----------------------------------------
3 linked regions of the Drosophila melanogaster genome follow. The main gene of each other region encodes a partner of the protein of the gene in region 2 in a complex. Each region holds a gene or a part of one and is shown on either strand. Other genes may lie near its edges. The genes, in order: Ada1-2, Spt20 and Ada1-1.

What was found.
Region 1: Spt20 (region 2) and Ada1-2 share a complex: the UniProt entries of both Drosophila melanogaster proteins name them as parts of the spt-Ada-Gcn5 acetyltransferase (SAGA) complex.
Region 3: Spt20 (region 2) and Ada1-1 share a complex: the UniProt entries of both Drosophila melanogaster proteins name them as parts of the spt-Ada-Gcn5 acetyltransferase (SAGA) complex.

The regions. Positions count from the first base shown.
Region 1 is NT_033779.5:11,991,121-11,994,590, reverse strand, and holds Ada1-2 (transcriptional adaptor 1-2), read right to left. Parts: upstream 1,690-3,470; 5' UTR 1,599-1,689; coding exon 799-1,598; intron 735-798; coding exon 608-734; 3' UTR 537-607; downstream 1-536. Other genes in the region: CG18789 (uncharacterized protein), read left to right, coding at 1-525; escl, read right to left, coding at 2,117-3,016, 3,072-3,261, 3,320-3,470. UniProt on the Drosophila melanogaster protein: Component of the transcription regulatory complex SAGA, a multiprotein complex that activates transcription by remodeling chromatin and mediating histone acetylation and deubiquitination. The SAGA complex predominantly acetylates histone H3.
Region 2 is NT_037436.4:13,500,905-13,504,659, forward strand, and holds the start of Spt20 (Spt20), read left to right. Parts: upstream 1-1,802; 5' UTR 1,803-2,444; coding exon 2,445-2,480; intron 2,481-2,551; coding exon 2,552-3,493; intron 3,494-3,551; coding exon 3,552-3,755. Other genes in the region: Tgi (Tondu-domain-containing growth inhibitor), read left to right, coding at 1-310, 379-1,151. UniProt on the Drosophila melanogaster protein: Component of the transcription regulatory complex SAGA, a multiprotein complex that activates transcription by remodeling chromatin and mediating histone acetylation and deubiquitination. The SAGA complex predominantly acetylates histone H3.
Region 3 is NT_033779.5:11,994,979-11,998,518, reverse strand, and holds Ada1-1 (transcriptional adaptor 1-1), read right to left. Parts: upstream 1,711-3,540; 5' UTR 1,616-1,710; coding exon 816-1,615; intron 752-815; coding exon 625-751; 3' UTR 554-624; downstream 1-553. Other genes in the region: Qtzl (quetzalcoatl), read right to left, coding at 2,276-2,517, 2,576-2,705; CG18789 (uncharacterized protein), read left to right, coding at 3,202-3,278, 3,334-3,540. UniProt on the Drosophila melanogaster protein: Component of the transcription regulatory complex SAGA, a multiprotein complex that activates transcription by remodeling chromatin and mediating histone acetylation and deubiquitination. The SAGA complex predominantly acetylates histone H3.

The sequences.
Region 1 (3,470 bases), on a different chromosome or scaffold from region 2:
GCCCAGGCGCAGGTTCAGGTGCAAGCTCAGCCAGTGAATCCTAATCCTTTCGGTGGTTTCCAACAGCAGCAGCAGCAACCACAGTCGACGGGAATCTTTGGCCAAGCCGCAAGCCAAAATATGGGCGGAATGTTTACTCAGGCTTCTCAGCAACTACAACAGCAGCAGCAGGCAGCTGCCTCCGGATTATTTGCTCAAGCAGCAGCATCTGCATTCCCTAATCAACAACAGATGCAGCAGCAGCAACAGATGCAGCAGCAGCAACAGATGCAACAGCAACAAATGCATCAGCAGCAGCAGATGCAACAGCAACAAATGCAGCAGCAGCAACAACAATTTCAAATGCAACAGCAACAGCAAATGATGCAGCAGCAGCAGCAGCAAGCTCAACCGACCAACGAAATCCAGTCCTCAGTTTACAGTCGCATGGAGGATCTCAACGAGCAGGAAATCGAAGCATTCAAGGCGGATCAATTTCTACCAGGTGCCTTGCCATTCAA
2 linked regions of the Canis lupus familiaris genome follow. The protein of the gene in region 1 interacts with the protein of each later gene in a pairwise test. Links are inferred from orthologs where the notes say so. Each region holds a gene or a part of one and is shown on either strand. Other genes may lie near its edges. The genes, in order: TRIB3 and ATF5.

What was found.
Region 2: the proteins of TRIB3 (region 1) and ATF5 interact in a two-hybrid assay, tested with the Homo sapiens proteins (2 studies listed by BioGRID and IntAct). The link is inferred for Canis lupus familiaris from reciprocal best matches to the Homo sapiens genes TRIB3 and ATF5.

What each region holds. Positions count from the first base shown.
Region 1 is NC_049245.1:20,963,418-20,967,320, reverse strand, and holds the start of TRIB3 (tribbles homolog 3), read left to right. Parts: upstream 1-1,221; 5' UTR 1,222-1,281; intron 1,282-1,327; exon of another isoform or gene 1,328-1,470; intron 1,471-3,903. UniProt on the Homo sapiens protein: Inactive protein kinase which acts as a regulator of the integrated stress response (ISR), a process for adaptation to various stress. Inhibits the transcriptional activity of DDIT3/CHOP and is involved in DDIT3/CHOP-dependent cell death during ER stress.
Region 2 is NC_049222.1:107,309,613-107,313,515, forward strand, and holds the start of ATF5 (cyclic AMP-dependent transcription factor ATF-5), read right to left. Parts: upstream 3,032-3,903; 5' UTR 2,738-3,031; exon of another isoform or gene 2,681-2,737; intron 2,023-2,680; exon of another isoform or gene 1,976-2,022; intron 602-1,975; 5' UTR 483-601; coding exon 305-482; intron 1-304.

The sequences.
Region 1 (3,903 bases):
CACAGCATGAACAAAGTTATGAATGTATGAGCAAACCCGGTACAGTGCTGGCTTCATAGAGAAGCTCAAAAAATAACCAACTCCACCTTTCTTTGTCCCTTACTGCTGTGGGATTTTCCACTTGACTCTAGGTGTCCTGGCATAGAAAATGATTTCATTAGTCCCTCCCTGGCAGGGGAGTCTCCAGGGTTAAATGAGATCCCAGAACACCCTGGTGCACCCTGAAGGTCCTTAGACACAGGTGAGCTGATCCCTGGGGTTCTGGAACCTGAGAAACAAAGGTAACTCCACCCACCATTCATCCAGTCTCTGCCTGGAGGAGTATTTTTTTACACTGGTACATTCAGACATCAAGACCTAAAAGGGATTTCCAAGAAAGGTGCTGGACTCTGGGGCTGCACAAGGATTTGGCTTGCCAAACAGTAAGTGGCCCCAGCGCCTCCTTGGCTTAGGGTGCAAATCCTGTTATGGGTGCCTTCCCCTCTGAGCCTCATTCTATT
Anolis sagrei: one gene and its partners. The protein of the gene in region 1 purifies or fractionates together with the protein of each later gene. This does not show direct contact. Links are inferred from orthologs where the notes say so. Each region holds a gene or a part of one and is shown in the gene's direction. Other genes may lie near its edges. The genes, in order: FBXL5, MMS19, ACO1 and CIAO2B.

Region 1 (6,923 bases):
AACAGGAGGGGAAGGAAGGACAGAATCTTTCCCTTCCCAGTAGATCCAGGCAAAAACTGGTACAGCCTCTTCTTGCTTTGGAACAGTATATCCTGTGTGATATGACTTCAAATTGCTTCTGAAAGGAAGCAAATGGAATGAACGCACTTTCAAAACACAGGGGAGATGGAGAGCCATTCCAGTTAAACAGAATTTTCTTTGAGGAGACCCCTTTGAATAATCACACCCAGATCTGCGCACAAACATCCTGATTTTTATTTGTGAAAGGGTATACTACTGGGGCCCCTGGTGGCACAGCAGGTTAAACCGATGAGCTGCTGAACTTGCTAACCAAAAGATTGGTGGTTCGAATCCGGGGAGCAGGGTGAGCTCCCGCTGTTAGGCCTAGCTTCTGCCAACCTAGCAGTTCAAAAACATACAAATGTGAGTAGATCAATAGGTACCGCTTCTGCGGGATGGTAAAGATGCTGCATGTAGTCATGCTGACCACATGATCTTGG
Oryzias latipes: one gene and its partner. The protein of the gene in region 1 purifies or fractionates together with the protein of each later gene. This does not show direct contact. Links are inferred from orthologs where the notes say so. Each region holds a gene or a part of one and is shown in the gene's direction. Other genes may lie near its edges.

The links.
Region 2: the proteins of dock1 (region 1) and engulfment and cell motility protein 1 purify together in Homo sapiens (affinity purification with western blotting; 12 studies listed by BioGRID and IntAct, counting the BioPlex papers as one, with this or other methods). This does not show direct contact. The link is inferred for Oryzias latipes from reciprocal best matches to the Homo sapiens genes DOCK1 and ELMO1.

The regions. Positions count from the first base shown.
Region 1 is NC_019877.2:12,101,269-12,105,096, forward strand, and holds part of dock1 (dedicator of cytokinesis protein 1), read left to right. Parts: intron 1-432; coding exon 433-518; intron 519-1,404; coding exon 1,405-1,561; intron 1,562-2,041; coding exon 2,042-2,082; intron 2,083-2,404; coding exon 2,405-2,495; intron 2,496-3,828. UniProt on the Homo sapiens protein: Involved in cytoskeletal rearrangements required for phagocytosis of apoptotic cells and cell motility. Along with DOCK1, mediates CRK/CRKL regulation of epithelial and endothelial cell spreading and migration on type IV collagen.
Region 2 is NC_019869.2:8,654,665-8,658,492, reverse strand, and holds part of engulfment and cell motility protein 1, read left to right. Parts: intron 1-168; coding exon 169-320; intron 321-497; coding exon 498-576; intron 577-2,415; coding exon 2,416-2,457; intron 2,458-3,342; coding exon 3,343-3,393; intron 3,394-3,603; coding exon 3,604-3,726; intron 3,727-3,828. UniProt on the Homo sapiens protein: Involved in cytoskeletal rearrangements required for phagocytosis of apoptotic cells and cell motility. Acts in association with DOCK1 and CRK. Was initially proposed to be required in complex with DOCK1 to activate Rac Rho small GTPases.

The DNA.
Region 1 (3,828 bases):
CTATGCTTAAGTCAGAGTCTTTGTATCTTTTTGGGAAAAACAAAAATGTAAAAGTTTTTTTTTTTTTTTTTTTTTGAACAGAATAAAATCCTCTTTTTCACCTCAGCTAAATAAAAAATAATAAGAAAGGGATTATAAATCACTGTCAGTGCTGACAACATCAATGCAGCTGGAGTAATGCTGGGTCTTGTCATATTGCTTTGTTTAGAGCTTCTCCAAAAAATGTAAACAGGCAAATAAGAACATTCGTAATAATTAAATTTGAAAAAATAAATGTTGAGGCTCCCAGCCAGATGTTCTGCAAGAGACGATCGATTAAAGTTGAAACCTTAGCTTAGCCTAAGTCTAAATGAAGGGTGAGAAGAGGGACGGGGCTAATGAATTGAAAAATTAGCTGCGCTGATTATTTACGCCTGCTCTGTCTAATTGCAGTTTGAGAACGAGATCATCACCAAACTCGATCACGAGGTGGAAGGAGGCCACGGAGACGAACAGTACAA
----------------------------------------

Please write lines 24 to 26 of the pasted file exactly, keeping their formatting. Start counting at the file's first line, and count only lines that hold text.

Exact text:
Oryzias latipes: one gene and its partner. The protein of the gene in region 1 purifies or fractionates together with the protein of each later gene. This does not show direct contact. Links are inferred from orthologs where the notes say so. Each region holds a gene or a part of one and is shown in the gene's direction. Other genes may lie near its edges.

The links.
Region 2: the proteins of dock1 (region 1) and engulfment and cell motility protein 1 purify together in Homo sapiens (affinity purification with western blotting; 12 studies listed by BioGRID and IntAct, counting the BioPlex papers as one, with this or other methods). This does not show direct contact. The link is inferred for Oryzias latipes from reciprocal best matches to the Homo sapiens genes DOCK1 and ELMO1.